dr. arieh finger 298.88.
(photo credit: Channel 10)
Amid growing numbers of accusations that he accepted bribes from patients to improve their health care services, Dr. Arieh Finer, a senior oncologist at Tel Aviv's Ichilov Hospital took his case to the airwaves Wednesday in order to assert his innocence.
In his own defense, the doctor cited 35 years of experience in the field, as well as the "dozens" of phone calls he has received from former patients offering their support after the allegations surfaced against him.
Patients and families of cancer victims who had been treated by Finer added to the list of complaints publicized Tuesday, claiming that the doctor took bribes in exchange for giving patients preferential treatment as part of experimental studies and for speeding up their cancer treatments. Police said that in the 24-hour period since the story broke, they had received dozens calls by people making similar allegations.
Initial police investigations indicated that Finer and one of the department nurses received kickbacks for each referral made to the experiments and received bribes from several drug companies in return for subscribing their products to patients. Finer, 56, was arrested on Tuesday along with the nurse after police raided his office in the hospital, removing documents and computers. Later that day, the Tel Aviv Magistrate's Court remanded both suspects to six days of house arrest.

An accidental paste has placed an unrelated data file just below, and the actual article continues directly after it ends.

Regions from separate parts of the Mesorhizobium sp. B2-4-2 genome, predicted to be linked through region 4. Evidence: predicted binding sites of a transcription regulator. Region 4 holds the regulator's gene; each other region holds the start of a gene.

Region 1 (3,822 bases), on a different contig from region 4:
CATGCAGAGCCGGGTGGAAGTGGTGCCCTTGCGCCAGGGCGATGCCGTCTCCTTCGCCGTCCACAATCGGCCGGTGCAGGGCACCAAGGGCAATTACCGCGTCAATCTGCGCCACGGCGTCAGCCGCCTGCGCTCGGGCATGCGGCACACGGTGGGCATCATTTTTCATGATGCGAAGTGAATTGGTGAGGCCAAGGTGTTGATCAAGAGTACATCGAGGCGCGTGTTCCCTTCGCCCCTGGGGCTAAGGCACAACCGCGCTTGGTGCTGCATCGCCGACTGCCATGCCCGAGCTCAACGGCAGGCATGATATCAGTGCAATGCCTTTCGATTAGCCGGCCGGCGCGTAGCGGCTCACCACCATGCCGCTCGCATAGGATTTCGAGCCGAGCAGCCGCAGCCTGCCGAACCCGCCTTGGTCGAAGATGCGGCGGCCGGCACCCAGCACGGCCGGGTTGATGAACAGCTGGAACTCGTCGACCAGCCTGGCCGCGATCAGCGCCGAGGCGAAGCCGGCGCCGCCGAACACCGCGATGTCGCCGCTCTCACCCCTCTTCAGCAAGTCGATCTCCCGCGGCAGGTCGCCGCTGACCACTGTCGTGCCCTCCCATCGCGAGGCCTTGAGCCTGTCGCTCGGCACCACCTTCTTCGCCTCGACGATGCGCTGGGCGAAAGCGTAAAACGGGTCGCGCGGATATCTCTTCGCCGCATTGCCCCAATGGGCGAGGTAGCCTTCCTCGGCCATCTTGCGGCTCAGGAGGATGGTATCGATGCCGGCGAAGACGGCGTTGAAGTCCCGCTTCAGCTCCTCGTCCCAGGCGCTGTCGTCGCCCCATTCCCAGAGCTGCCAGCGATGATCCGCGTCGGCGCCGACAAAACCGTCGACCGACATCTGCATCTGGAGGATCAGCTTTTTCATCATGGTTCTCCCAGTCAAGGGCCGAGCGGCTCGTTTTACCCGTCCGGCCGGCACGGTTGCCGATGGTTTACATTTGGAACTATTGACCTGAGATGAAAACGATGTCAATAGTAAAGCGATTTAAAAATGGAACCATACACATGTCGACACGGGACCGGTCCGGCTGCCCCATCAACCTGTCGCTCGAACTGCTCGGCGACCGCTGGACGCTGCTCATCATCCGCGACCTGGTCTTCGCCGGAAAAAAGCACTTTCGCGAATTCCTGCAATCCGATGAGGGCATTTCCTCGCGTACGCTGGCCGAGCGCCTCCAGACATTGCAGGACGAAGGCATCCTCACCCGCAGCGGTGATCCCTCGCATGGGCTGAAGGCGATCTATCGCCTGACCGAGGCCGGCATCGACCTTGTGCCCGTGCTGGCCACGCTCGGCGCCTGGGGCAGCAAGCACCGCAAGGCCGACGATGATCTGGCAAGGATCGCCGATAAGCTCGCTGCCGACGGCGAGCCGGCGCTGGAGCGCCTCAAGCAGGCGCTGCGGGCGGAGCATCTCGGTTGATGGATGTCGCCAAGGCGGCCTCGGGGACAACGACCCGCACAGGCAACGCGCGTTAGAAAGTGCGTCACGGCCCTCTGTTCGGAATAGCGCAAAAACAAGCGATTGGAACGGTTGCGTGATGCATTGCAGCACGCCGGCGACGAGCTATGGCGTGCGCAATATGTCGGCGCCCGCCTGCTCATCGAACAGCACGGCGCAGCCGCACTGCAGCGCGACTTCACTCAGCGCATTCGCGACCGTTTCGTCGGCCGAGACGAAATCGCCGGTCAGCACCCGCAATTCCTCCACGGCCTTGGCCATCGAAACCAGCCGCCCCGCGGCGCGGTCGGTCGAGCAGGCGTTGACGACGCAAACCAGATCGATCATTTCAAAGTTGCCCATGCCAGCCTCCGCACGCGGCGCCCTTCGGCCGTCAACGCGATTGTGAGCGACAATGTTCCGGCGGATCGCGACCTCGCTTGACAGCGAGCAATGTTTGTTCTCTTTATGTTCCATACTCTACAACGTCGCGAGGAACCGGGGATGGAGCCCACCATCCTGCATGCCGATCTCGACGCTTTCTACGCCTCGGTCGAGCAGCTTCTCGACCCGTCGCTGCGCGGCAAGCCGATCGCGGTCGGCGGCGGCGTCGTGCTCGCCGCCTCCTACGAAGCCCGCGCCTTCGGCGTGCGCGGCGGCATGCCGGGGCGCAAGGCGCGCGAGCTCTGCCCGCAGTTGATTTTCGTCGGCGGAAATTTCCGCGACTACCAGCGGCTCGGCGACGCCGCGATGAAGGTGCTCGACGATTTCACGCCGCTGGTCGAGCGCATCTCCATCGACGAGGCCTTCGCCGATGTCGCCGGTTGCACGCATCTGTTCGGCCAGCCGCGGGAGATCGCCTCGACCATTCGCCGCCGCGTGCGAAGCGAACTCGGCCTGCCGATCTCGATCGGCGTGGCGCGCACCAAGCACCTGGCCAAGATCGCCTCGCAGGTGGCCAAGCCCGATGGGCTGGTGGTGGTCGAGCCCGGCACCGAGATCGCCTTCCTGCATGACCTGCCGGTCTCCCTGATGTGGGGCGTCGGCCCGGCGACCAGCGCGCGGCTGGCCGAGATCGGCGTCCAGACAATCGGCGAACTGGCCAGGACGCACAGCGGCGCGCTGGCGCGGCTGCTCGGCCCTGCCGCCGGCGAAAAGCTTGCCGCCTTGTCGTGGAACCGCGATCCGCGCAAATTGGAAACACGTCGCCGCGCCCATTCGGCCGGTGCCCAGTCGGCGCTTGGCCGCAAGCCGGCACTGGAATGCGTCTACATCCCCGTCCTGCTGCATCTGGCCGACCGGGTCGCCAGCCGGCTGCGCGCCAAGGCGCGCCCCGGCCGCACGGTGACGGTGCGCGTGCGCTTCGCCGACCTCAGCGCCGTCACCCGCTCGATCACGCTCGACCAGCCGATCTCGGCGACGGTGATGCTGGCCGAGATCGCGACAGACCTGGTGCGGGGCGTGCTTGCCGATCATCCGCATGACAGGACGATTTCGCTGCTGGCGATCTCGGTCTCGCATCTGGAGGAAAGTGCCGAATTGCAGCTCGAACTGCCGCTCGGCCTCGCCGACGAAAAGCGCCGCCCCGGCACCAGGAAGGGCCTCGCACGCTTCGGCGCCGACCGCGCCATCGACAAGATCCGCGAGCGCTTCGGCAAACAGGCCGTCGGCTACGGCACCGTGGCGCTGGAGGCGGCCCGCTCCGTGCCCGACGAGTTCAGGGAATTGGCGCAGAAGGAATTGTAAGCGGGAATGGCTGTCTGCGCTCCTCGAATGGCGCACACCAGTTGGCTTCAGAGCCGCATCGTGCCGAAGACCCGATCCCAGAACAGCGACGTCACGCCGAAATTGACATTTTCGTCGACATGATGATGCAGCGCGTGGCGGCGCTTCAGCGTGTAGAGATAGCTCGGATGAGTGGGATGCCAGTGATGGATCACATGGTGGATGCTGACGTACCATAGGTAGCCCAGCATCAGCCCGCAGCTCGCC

In a series of radio and television interviews, Finer repeatedly implied that his accusers blamed him for the deaths of their family members who had been in his care while suffering from cancer.
"Along the way anger builds up, many [family members] hold the doctor responsible for the failure of the medicine. Having said that, I can give a list of dozens of patients that would say the opposite," he said in an interview to Army Radio.
"I am not a monster and the accusations against me are baseless. I did not send any patient to the experiment if I didn't think it would help," said Dr. Finer, adding, "A special committee approved each patient who was sent for the treatment."
However, the officer in charge of the investigation, Chief Superintendent Avi Dayan, said that Dr. Finer's explanations were unacceptable.
"The money reached his [Finer's] bank account in a number of ways, we don't accept his explanations," Dayan said.
Police sources said that both Finer and the nurse would be charged with breach of trust and accepting bribes.
Finer also reportedly sat on the review council of senior oncologists that advised the Ministry of Health as to which medications should be included in the Heath Basketa, and also served as an advisor to pharmacological giants Roche, Pfizer and Teva.
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